Common problems with a septic tank are sludge in the drain field and holes, excess water in the drain field, inability of the tank to process solids, compaction of the soil over the septic tank, and plants growing near the septic tank location. Accumulation of non-biodegradable products inside the septic tank and growth of algae in it are other problems.
Sludge that enters the drain field blocks the drain holes, which can lead to septic tank contents backing up in the home. This issue is resolved by pumping out the tank regularly.
Water entering the drain field in large quantities within a short span of time leads to saturation of the field with waste water. If this water is allowed to accumulate, it can cause backing up in the pipe fixtures. Also, the extra water prevents the solid matter from being processed, and the solid matter can then clog the distribution pipes.
Another reason for the inability of the septic tank to process solid waste is the addition of vinyl, paper and non-biodegradable products to the tank. These materials occupy tank space, cause the water to fill up quickly, and push the floating solid matter into the distribution pipes.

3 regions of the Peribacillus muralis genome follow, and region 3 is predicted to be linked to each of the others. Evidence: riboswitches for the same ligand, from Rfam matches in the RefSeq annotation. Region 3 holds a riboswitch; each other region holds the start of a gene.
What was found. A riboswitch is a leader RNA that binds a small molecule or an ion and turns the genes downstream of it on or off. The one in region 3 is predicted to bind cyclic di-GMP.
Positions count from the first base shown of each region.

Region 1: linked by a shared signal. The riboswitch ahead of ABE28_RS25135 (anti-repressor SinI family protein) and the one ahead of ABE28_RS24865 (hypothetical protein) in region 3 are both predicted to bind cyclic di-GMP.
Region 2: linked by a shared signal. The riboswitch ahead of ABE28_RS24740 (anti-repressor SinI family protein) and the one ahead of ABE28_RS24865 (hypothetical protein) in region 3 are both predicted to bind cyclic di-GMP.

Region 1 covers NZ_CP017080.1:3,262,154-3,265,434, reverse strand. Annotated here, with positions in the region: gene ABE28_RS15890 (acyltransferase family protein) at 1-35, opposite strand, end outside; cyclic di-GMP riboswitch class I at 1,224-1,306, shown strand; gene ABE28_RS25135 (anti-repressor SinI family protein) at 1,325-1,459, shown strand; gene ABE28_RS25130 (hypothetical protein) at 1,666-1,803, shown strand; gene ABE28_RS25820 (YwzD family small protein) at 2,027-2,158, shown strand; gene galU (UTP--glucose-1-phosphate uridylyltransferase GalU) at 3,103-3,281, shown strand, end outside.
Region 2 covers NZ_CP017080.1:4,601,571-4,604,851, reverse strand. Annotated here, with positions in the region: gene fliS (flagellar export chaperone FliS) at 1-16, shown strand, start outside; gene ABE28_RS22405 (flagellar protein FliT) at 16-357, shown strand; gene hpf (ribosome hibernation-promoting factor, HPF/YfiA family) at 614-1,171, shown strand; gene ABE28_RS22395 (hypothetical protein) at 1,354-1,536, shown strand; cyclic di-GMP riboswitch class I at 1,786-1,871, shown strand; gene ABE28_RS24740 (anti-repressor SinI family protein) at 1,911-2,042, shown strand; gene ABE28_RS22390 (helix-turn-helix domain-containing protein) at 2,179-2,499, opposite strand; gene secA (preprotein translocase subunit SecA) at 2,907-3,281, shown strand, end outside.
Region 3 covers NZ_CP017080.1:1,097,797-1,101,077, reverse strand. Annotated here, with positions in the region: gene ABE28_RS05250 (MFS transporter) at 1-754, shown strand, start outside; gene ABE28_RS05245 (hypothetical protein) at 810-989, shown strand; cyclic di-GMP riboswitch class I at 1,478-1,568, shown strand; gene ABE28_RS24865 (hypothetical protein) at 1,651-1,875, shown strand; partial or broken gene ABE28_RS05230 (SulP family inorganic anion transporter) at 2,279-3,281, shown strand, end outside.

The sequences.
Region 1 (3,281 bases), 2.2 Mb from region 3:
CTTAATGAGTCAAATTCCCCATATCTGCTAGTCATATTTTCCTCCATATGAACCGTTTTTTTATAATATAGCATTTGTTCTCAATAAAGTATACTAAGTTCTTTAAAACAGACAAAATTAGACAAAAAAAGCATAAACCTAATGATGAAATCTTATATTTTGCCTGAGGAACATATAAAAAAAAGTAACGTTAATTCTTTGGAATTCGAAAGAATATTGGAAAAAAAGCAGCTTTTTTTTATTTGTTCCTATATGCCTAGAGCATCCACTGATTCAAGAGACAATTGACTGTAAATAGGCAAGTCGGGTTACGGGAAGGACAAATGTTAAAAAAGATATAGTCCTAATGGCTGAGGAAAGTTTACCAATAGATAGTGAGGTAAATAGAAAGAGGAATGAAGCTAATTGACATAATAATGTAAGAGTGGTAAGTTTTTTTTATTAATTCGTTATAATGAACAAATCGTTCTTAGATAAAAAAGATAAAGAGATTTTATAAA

Compaction of soil over the tank occurs when heavy vehicles and equipment are placed on it. Compacted soil causes damage to the components of the septic system and does not allow the drain field to disperse effluents easily.
Phosphates present in detergents introduced in the septic tank promote growth of algae that clog the distribution system. Roots of plants growing near the tank can damage the tank, its pipes and the drain field.